Current Progressive Dairy digital edition
Advertisement

Raising heifer replacements – labor costs and labor efficiency

Contributed by Lauren Augello Published on 28 July 2021

How much does it cost to raise a heifer from birth to first calving? The costs associated with raising heifers are often overlooked when analyzing expenses on dairy farms.

In the summer of 2019, we collected data from 26 Northeast dairy farms. An analysis of this data revealed that the average total cost to raise a heifer from birth to weaning was $2,355, with an 80th percentile range of $1,953 to $2,824. As expected, feed was the largest cost associated with raising heifers, followed by labor. Labor was the expense with the greatest 80th percentile range and accounted for 13.2 percent of the total raising cost, on average.

advertisement

advertisement

With labor costs increasing due to many reasons at a faster rate in New York state, labor efficiency and management are very important facets of the farm business that should be closely monitored on dairy farms. According to the third preliminary Dairy Farm Business Summary progress report (analyzing 125 farms) published on April 2, 2021, the hired labor cost per worker equivalent in New York state increased six percent from 2019 to 2020. The hired labor cost per worker equivalent ranged from $28,887 to $55,962 on these farms in 2020.

In 2019, 26 Northeast dairy farms completed a comprehensive survey to determine costs and investments associated with their heifer replacement program. The total number of heifers analyzed was 25,206 between the 26 participating farms. The total number of annual worker equivalents working specifically with the replacements was 79.3. One worker equivalent is defined as one person working 55.2 hours per week for 50 weeks, or a total of 2,760 hours per year.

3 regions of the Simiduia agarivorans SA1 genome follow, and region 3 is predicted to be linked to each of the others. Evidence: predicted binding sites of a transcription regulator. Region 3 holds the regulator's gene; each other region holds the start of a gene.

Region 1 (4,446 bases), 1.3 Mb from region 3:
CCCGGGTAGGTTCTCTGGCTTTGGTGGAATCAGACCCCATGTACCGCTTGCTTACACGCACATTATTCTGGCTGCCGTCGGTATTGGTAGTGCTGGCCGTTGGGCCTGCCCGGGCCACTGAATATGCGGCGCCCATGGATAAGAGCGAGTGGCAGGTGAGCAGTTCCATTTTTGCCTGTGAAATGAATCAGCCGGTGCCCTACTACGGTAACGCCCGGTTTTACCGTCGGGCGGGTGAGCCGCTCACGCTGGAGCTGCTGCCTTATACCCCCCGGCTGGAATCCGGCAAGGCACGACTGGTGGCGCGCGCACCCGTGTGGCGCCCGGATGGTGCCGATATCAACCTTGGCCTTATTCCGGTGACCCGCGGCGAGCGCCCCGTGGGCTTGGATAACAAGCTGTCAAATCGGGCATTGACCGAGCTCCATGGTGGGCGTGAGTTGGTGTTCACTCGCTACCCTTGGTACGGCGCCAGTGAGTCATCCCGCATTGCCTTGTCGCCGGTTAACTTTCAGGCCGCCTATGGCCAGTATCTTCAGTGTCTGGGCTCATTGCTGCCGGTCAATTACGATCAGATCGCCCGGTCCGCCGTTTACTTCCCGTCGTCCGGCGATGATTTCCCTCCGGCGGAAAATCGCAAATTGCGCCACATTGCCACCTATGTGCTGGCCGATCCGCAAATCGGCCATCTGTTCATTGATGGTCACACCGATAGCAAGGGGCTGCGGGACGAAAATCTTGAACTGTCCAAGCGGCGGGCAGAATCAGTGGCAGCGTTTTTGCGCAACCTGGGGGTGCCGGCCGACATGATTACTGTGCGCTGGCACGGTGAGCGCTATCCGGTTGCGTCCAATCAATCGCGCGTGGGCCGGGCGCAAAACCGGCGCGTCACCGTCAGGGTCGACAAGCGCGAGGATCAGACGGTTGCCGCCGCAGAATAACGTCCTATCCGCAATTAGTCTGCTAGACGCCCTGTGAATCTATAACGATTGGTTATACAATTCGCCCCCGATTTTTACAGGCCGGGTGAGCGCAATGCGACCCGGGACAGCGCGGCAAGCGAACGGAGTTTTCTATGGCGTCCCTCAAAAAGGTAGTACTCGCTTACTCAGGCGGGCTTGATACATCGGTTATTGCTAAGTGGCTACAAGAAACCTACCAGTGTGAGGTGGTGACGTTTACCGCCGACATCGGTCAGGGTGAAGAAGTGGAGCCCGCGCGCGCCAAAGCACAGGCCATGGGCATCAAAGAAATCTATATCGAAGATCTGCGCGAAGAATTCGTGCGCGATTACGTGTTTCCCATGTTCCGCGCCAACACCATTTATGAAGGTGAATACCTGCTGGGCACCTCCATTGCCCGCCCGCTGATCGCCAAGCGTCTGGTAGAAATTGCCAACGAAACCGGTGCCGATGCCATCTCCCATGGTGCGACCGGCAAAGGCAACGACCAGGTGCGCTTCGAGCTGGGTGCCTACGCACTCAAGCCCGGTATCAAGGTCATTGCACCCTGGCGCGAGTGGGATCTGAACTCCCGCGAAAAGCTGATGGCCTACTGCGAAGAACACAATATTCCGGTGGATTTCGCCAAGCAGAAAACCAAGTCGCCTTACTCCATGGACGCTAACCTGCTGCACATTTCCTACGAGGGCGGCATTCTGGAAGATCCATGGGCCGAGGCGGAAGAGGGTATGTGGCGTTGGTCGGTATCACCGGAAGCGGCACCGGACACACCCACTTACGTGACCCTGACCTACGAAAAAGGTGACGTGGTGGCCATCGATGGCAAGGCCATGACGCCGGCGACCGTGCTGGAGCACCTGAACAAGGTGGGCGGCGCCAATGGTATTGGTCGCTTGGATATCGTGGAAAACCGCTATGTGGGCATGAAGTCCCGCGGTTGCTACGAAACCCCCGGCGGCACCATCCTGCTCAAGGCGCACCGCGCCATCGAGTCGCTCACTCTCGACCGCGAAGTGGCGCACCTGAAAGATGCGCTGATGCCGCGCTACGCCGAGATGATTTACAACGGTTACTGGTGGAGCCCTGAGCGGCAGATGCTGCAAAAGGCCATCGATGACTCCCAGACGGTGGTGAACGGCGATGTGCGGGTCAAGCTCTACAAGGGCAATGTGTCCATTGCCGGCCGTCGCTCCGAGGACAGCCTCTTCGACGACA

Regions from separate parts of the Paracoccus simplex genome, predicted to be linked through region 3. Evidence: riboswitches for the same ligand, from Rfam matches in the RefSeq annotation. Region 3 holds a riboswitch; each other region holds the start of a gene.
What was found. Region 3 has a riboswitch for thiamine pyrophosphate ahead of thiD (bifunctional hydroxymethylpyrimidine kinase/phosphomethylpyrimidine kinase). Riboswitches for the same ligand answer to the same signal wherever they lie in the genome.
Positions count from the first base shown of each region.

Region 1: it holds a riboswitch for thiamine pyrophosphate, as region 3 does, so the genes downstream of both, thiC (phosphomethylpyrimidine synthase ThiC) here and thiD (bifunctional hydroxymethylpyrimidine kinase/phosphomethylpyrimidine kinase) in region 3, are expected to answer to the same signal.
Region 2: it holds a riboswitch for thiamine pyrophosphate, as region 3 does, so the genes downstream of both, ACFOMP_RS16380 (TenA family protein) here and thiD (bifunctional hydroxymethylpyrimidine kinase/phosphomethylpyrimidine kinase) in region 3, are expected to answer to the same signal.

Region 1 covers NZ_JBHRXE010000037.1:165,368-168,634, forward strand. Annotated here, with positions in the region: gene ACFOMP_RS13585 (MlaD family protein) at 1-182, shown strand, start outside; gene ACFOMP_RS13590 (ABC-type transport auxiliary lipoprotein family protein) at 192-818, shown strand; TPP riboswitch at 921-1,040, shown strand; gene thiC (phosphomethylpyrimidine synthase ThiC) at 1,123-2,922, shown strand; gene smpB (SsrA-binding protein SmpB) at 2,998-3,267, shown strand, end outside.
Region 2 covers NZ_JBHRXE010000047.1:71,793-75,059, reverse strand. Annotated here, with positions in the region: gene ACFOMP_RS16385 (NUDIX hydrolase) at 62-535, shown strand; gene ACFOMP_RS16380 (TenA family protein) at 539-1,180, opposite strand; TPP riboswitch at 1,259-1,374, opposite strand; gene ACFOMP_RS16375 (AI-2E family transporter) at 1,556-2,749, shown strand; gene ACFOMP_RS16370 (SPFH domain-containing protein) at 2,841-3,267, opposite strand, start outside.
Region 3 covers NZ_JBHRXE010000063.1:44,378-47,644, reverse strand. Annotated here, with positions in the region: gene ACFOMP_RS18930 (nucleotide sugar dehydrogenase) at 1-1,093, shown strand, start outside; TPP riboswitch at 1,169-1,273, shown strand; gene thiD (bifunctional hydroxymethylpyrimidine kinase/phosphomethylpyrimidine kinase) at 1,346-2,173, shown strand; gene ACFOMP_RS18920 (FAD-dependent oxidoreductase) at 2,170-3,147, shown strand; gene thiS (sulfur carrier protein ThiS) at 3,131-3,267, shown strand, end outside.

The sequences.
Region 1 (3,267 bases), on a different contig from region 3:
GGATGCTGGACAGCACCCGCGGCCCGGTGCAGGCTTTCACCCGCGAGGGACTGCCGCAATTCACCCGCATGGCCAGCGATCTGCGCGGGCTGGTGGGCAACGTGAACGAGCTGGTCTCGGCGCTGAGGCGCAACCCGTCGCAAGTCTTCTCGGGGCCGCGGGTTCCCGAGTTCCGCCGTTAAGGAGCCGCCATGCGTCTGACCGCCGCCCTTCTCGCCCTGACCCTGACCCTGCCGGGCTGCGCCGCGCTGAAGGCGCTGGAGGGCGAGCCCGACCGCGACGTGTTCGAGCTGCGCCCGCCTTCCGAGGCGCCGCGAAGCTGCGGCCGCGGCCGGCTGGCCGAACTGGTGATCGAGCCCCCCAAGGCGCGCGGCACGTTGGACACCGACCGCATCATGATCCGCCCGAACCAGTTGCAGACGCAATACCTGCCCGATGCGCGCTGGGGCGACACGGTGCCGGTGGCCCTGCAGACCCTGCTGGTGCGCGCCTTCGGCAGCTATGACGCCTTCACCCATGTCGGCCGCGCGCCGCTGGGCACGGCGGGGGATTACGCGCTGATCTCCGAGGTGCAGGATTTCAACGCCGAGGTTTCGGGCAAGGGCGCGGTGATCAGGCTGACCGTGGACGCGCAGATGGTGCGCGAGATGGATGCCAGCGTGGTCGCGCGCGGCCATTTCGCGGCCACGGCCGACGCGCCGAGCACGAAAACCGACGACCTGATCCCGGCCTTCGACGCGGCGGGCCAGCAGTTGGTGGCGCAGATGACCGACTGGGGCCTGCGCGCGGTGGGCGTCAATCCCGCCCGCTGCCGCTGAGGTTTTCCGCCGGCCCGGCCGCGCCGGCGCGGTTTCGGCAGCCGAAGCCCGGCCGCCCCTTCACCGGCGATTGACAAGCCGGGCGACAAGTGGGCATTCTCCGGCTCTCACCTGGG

Analyzing labor efficiency is a common way to measure how well labor is being utilized. In order to measure the labor associated with raising dairy replacements, a measure called “heifers per labor hour” is used. Heifers per labor hour measures how many dairy replacements are taken care of in one labor hour. This measure includes time to feed, clean, bed, move, treat, and manage heifers. The higher the number, the more efficiently labor is being utilized. To determine this measure, the total number of hours of labor was determined, placed on a per-day basis, and then divided into the average daily number of heifers on the farm. Heifers being raised at a custom grower were not included in the number of heifers for this calculation.

The average heifer per labor hour for these 26 Northeast dairy farms was 36 heifers, with the 25 percent of farms with the highest labor efficiency averaging 56.7 (Table 1).

Lebor efficiency evaluation - Dairy Replacement Program

advertisement

The average for the farms in the lowest quartile of labor efficiency was 18.7. To further analyze labor efficiency within the dairy replacement program, heifers per labor hour was determined for pre-weaned and post-weaned animals. The average pre-weaned heifers per labor hour was 11.4, while post-weaned heifers per labor hour was 56.9. As expected, post-weaned heifers are associated with greater labor efficiency because they require less daily attention, are housed in larger groups, and fed with larger equipment that requires less hand labor.